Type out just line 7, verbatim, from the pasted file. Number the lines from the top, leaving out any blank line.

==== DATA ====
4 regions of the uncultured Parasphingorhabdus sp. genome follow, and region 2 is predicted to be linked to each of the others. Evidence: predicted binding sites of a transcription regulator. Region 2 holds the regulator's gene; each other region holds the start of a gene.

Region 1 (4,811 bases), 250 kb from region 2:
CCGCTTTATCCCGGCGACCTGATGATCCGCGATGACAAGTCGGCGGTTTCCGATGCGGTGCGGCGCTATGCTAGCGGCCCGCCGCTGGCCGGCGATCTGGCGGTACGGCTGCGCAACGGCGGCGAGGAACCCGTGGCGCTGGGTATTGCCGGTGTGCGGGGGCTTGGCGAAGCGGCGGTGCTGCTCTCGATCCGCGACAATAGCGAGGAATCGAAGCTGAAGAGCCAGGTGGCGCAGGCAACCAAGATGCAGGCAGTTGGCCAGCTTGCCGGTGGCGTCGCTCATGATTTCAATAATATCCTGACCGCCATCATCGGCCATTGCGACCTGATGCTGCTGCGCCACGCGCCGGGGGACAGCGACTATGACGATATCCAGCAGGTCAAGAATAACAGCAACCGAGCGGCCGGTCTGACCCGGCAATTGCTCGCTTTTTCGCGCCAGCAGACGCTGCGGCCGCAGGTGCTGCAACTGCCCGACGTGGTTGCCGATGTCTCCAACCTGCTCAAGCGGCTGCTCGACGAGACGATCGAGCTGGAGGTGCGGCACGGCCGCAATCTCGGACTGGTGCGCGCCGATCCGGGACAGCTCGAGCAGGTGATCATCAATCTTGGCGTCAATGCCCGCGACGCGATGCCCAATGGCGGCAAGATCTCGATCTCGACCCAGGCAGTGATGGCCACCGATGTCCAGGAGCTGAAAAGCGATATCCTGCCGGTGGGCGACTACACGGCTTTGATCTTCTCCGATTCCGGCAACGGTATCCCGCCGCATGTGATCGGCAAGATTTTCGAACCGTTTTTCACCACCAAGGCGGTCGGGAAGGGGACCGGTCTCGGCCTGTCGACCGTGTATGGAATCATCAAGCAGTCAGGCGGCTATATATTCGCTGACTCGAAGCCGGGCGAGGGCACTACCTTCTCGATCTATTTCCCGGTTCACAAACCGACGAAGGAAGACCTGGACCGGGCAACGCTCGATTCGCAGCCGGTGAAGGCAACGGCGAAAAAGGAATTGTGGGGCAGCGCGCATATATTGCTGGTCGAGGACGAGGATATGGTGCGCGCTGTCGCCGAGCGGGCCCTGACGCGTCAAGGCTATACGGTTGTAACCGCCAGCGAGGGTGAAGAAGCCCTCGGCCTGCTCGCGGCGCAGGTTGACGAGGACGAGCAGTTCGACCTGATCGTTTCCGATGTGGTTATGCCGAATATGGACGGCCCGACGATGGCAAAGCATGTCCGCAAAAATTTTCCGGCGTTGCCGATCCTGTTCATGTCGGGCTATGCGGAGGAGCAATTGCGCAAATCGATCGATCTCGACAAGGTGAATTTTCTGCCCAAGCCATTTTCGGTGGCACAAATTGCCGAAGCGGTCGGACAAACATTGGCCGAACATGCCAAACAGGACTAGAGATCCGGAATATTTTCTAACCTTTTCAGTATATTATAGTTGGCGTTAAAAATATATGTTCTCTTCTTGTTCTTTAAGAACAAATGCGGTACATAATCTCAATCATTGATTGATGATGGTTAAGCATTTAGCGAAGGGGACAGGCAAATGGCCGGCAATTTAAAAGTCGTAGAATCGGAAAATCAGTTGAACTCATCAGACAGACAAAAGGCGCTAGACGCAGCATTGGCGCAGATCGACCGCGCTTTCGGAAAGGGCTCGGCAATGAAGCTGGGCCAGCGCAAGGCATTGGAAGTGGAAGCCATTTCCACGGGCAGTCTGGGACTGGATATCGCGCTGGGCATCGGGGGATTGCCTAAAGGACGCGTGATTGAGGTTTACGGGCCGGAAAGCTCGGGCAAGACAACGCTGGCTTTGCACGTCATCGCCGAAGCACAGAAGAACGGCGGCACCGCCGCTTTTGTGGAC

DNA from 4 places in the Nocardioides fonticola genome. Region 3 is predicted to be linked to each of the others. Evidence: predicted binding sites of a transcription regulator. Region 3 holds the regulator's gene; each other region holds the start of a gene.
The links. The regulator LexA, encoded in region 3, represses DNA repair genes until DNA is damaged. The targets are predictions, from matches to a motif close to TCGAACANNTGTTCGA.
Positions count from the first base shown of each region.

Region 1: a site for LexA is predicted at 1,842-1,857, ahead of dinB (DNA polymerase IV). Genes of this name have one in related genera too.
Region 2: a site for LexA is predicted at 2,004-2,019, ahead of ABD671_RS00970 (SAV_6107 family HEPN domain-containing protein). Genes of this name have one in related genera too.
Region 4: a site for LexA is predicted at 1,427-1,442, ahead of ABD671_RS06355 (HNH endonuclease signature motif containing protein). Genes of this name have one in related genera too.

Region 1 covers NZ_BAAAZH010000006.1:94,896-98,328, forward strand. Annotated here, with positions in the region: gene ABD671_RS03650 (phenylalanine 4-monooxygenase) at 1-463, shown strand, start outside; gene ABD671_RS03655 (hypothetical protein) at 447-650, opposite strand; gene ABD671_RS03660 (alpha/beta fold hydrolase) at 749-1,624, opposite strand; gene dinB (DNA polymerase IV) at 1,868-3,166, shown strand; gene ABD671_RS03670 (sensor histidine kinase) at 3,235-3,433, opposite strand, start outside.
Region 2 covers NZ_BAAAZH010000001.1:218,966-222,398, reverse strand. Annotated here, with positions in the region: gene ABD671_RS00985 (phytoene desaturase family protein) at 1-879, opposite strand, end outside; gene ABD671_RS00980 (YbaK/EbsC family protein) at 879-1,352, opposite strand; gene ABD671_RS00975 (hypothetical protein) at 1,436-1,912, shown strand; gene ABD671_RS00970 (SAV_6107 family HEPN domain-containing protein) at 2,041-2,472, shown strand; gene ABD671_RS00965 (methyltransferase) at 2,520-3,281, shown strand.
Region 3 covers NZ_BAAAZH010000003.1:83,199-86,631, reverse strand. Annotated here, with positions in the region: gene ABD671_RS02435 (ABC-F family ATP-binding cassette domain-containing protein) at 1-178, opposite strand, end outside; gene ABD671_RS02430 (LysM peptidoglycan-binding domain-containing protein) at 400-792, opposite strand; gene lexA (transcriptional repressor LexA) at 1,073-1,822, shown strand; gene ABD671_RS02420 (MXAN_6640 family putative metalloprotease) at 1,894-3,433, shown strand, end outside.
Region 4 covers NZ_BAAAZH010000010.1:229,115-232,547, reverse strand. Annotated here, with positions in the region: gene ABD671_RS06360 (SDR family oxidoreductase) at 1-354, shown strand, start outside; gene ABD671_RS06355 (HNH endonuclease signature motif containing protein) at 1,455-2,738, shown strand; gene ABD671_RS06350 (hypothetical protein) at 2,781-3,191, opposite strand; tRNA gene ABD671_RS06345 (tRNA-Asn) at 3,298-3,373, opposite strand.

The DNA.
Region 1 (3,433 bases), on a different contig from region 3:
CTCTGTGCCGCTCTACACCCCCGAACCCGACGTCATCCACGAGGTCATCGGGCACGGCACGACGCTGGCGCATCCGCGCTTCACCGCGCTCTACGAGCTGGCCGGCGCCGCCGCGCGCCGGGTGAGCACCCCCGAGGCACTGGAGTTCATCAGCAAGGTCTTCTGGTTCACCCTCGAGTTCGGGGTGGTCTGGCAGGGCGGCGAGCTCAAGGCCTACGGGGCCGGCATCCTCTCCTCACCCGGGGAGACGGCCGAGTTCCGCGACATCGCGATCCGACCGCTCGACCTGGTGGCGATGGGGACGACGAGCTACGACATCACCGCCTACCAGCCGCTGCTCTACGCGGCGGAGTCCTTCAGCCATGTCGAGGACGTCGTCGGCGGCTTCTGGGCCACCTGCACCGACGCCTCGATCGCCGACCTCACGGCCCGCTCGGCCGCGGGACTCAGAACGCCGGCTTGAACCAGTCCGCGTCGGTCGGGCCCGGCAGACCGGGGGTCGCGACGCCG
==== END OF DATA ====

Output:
Region 1: a site for LexA is predicted at 1,842-1,857, ahead of dinB (DNA polymerase IV). Genes of this name have one in related genera too.